South Carolina appeals generally oust a trial judge’s jurisdiction. This makes sense if the appeal is from a final judgment because there is little left for the trial judge to do. But even then the trial court still has a say on when the judgment becomes enforceable, and retains an even greater say when the appeal is interlocutory.
Upon service of the notice of appeal, the appellate court shall have exclusive jurisdiction over the appeal[.] Rule 205, SCACR.
To work through jurisdiction, you should start with the rule that trial courts lose jurisdiction when a party appeals. You can then check to see if one of these four exceptions applies.
Enforcing or staying a final judgment
Trial courts retain jurisdiction to enforce a judgment or stay enforcement. This power is grounded in Rule 241, SCACR, which allows trial courts to change the default rules on when a judgment is enforceable.
An appeal automatically stays some orders. For those, trial courts retain jurisdiction to lift the stay so that parties may enforce the orders while the appeal is pending.
Other orders are not automatically stayed. As an earlier post explains, an appeal does not block efforts to collect a money judgment. Judgment debtors must get a supersedeas to stay collection efforts. So trial judges may help enforce money judgments, or stay enforcement, while the appeal is pending.
Appealing unappealable orders
Things get a little trickier if party appeals before a final judgment.
If the interlocutory order is not appealable, jurisdiction never transfers to the appellate court. The trial court has plenary jurisdiction because it never lost it. Brown v. Greenwood Sch. Dist. 50 Bd. of Tr., 344 S.C. 522, 524-525, 544 S.E.2d 642, 643 (Ct.App. 2001).
Two decisions show how this works. In one, the Supreme Court held that the trial judge properly retained jurisdiction over discovery matters while an appeal was pending on whether the defendant could amend its answer and third-party complaint. The discovery issues were separate enough that the appeal would not affect them. Cousar v. New London Eng’g Co., Inc., 306 S.C. 37, 40, 410 S.E.2d 243, 245 (1991).
In Jackson v. Speed, 326 S.C. 289, 311, 486 S.E.2d 750, 761 (1997), the Court concluded that the trial judge retained jurisdiction to determine the amount of an attorneys-fee award while the underlying judgment was on appeal. The Court held that the appeal from the underlying judgment did not affect the fee award because the appellants failed to also appeal the propriety of fees.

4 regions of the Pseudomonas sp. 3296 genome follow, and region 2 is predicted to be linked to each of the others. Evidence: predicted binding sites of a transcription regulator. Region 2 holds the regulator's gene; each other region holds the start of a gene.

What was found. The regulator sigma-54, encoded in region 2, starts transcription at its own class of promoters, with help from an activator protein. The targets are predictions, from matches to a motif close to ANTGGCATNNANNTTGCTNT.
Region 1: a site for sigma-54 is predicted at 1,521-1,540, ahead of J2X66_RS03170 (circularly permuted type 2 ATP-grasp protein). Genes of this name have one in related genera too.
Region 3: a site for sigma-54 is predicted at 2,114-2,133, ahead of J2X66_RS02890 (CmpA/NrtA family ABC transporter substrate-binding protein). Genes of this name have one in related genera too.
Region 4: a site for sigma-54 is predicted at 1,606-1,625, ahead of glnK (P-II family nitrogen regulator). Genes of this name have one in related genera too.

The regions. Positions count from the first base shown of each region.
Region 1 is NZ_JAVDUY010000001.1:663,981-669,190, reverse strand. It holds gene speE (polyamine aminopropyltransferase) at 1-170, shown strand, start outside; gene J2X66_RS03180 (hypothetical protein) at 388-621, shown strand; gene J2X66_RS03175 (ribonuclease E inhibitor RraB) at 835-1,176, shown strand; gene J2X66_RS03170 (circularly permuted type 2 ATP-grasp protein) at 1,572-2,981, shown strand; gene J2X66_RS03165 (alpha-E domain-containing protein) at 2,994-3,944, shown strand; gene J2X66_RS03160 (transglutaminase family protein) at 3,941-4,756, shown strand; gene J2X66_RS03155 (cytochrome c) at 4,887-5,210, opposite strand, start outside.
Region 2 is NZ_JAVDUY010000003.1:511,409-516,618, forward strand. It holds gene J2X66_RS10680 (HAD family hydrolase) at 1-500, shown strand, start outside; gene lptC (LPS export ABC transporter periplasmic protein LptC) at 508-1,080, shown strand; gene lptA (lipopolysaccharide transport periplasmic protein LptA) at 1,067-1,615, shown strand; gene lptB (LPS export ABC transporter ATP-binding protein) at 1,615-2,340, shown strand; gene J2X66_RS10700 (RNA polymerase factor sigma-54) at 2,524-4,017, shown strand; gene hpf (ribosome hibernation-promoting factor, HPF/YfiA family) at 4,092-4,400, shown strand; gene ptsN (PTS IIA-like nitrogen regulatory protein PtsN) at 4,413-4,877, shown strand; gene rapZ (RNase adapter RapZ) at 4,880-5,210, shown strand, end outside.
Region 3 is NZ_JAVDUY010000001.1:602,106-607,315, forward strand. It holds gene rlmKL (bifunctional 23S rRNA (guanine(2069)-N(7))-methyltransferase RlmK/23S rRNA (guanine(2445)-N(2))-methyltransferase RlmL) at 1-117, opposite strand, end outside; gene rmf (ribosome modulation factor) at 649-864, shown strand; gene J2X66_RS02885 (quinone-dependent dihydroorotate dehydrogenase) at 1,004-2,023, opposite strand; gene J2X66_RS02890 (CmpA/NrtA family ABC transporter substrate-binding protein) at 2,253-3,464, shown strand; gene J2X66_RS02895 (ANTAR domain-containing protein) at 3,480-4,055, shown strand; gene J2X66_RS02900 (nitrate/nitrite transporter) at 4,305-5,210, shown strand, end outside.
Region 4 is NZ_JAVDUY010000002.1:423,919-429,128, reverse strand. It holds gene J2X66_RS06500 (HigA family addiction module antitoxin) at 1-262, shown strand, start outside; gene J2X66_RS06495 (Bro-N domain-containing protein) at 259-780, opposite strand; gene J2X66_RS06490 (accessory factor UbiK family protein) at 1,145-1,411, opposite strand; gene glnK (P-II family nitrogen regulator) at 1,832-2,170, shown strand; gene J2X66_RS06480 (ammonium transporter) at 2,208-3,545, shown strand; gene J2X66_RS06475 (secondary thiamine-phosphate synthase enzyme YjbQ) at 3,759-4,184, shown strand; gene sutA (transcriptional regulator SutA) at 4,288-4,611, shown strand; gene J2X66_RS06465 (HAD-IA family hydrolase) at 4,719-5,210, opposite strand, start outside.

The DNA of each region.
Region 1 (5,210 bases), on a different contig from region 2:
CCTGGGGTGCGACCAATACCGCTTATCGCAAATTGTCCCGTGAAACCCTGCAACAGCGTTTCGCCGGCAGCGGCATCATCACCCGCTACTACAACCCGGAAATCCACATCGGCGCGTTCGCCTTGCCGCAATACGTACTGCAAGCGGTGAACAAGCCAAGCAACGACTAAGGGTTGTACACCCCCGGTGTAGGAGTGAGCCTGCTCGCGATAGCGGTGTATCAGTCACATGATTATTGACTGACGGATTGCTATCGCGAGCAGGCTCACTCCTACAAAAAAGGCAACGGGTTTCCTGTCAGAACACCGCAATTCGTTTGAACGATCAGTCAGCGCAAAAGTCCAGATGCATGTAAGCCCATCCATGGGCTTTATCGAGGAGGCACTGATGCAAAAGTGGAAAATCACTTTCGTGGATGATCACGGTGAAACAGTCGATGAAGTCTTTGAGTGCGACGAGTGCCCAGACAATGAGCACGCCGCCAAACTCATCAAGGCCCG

In contrast, the Court of Appeals has held that a family court lacked jurisdiction to enforce a temporary order over property taxes while the final order, over the same property taxes, was pending on appeal. Kinsale v. Kinsale, Op. No. 2017-UP-271 (S.C. Ct.App. filed July 5, 2017).
Timely post-judgment motions
Lastly, the trial courts retain jurisdiction to hear timely post-trial motions.
The Supreme Court reaffirmed this just last week. In Holmes v. East Cooper Comty. Hosp., Inc., 408 S.C. 138, 758 S.E.2d 483 (2014), the plaintiff quickly appealed an order dismissing her case. A few days later, her opponent timely moved the trial court for sanctions. On appeal, the plaintiff responded that the trial judge should have delayed ruling on sanctions until after her appeal on the merits.
The argument makes some sense. If the Supreme Court reversed on the merits, sanctions would be inappropriate. The appeal could thus affect the trial court proceedings. Still, why should a trial-court loser be able to delay a trial-court winner’s ability to get sanctions?
The Supreme Court held that the trial court retained jurisdiction to consider the post-trial motion for sanctions. It reached back to a 1986 case that dealt with a party who moved the trial court to reconsider an order that the party had already appealed.
In that case, the Court held that the appeal did not oust the trial court’s jurisdiction to alter or amend its order. The Court would instead dismiss the appeal without prejudice to allow the trial court to rule on the motion to reconsider. If the motion to reconsider is denied, the appellant could then re-appeal without paying another filing fee. Hudson v. Hudson, 290 S.C. 215, 349 S.E.2d 341 (1986).
This procedure makes sense if a party tries to use an appeal to block her opponent. But I would not rely on it too much if you are the one appealing and filing the post-trial motions. The Court has cautioned parties to choose between a Rule 59 motion and a notice of appeal, and not attempt to avoid the choice by simply filing both. Elam v. South Carolina Dept. of Transp., 361 S.C. 9, 361 S.E.2d 772 (2004).
Have you all ever had to go back to your trial judge while an appeal was pending? How did you or your opposing counsel overcome the general rule on the lack of jurisdiction?